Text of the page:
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How Many Notebooks Do You Have?


I find that I remember things better when I write them down. I have a crazy (and busy) life, and I feel the need to compartmentalize it. That’s why I have seven active notebooks.

It probably would have been ideal if I centralized things, but a very sentimental journal entry about someone doesn’t look good beside a list of to-dos, including “pick up the laundry” and “send money.”

I go crazy having to look for my notes on e-mail campaigns (which I’m working on at the office) and find them beside a list of stories I have gathered but haven’t written yet (five done of twenty-plus), or worse, some resolutions like, “I will never . . .”

Seven notebooks. Yes. Allow me to count them:

1. Moleskine Plain Reporter – initially this was where I started a novel in progress (two pages and counting). If you happen to steal it, you’ll get an inkling of what bothers me. This is stuff that never goes into my personal blog. Now you know. (And yes, I name names there. Eek. I learned a lesson from a friend who recovered a journal from 10 years back and came upon initials, and a decade later she doesn’t remember any of them!)

2. Moleskine Lined Journal – my very first. There are a few leaves that I need to finish, but I’m thinking of retiring this as it’s more than a year old and has gone traveling with me. Its binding is falling apart, and I am afraid my grandchildren won’t get to read it. This one started out as a journal, but more interestingly, like my reporter, it also contains notes on my very first interviews (I can’t decipher my scrawl anymore) and books I read.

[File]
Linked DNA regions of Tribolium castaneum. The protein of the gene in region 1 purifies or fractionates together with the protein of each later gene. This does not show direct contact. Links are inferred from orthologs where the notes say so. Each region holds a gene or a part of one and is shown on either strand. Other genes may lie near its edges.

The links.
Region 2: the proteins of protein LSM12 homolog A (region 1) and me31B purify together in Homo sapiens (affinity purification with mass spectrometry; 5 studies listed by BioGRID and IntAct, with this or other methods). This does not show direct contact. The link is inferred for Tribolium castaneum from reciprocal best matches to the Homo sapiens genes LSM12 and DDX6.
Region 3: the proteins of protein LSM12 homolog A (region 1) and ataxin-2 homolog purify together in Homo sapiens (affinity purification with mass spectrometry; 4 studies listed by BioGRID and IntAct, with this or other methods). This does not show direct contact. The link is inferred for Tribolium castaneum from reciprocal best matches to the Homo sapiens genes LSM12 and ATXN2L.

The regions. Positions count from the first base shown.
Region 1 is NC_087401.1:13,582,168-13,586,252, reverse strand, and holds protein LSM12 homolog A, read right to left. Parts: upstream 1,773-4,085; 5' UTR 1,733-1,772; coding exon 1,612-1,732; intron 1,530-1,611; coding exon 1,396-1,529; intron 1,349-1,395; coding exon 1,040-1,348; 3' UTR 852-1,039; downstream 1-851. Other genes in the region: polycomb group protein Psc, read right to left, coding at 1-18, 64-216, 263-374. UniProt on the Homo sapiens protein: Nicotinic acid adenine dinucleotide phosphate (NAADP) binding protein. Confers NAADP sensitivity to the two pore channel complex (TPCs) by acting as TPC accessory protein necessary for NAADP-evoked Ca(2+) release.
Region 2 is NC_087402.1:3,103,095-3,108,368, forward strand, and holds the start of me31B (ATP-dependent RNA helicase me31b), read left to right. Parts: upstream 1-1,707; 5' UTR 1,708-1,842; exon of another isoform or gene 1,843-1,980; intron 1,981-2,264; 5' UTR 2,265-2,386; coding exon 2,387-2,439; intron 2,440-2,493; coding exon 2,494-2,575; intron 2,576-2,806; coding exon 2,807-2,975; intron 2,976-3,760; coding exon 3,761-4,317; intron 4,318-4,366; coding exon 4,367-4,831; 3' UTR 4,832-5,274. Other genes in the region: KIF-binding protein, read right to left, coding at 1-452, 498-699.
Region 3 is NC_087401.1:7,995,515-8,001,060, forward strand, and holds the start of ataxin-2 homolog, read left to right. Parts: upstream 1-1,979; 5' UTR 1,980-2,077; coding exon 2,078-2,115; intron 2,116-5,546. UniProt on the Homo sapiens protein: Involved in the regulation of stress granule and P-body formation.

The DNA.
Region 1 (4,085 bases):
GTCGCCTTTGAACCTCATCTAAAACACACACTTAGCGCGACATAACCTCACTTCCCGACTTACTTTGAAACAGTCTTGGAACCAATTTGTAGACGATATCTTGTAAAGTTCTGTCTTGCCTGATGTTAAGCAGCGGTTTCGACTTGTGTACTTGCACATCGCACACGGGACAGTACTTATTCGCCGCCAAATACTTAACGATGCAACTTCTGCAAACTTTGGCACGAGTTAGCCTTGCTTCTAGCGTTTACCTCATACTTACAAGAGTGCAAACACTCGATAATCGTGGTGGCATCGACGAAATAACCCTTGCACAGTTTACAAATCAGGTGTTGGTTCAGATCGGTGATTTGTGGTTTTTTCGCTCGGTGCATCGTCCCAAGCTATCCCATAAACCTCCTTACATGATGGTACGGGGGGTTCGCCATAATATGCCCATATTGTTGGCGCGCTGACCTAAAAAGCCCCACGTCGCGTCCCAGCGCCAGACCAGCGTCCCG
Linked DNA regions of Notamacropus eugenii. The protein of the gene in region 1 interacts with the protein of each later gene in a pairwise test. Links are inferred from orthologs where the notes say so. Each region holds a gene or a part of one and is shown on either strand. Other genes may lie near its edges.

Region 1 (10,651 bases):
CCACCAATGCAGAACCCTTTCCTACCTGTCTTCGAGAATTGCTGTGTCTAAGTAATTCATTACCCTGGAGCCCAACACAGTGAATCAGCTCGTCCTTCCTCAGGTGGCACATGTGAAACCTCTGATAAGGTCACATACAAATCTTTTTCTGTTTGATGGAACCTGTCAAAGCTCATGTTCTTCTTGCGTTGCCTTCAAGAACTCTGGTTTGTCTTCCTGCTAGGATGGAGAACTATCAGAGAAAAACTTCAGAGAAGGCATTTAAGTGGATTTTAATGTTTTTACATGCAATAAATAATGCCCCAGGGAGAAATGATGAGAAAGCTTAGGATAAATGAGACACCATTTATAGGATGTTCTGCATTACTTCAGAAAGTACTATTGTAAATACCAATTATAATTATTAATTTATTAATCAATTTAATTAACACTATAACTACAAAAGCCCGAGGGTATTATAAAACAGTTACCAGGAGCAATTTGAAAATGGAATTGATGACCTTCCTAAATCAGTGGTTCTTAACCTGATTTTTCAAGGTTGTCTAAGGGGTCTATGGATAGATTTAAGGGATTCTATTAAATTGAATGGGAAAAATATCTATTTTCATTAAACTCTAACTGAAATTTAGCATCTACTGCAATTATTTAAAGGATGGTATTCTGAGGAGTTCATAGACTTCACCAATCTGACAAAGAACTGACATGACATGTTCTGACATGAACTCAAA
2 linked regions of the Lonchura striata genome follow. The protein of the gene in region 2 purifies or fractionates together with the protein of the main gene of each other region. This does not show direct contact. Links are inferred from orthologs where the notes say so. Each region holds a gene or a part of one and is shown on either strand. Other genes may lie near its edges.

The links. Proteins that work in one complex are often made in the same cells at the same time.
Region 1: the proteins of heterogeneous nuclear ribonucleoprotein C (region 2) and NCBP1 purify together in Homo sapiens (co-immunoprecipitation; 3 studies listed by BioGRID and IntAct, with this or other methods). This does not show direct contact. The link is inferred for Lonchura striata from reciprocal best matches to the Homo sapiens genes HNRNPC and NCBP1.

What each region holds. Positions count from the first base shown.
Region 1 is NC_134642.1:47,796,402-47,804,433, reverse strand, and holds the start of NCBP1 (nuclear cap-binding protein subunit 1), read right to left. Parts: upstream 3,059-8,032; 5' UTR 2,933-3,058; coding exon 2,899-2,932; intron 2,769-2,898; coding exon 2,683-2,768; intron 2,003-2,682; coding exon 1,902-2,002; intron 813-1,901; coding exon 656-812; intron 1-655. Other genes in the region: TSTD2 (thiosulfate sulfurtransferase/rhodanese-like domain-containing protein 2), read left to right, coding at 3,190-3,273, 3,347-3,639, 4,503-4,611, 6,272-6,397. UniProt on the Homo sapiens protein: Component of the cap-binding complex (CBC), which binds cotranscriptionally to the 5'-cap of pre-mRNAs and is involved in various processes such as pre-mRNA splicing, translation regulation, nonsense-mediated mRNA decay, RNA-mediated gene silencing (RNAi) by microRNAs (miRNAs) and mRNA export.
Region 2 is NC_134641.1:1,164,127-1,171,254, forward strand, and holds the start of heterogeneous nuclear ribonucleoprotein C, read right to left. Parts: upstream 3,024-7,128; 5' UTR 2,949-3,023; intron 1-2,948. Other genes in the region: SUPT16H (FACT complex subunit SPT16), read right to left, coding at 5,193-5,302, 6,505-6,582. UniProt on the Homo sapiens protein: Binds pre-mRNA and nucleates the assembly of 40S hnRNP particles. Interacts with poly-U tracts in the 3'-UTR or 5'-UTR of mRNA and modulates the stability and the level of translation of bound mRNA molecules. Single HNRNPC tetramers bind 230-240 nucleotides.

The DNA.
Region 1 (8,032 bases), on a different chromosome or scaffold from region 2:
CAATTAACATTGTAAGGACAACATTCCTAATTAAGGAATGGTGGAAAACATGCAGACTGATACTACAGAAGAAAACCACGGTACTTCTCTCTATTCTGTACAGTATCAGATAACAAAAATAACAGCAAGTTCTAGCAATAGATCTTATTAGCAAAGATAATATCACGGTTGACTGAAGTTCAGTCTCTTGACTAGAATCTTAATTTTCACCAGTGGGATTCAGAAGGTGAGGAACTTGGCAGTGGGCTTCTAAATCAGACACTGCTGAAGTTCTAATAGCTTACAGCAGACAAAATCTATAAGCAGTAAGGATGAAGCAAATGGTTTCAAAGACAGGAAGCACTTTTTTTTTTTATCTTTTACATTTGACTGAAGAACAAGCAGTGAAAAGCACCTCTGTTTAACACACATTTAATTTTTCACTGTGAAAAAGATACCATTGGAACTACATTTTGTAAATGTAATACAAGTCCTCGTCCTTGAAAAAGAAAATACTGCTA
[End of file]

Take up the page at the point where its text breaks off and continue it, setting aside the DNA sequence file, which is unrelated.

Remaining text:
3. Rhodia Uni-Blank (above photo). I love its paper! This contains a lot of interview notes too (I know, I have this habit of randomly picking one notebook and running off) as well as stuff from work. No journal entries, thankfully. I’m planning to retire this one soon as these are not available locally. I won’t get another one ever. That’s for certain.

4. Moleskine cahiers ( plain and squared) given by two different people. One has four blank pages left and contains my weekly editorial lineup for this arts and culture blog (I take it seriously, yes), as well as a list of people I wanted to do a profile on. It’s a long list that’s part of a greater list and I’ve done only three stories so far. I also listed a lot of addresses and numbers here, in addition to possible stories I can do.

My other squared cahier acts more like a to-do list. Someone gave it to me for Christmas, but I gave away the two (it comes in a set of three) others to people who have been wanting a Moleskine but never got the chance. I only wish the last few pages weren’t detachable because I write from both ends, and flipping through the pages wears them off easily.

5. Ayala Museum notebook. Its cover is “Mother and Child” by National Artist for Visual Arts Ang Kiukok from 1983. I started using this around 2005, but in the process of moving from one home to another, I completely lost it. Half of it is still blank. It’s a home directory: you know, whom to call to buy gas, or which box number I stored the pair of glass plates. I need to write everything down as I am so forgetful.

6. My Little Brown Notebook, which I got for Christmas. It’s not in the picture because I decided I will be using it solely for notes at my day job. It’s anything but little (in fact, it’s huge and bulky!) and is very handy as it contains a food directory for, like empanada or lechon.

I still have a couple of blank notebooks around, and am I excited to start them off (there’s this sexy feeling I get when I’m starting a new one), but I want to make sure I use up all these seven other stuff before I do.

One Notebook to Rule Them All


I’ve heard of the French Rhodia but have never seen one in the flesh, er, paper. So I was naturally curious about it. A friend in New York sent me one recently, and it came a day after my birthday, so I’d like to think of it as a birthday present.

I’ve been using a Moleskine for some time now, so my notebook preferences are hammered down.

My only reservation about the Rhodia is that it reminds me so much of school days with its very utilitarian look and orange cover. The version I got is not lined, and I just find it hard to write on blank paper. This will certainly be difficult.

But as in sex and everything else, the first time is always lousy. Maybe the second time, there will be redemption.

So there, between a no-nonsense French and a sleek Italian, what do you choose? I think, as in a pie, the test is in the eating, er, writing.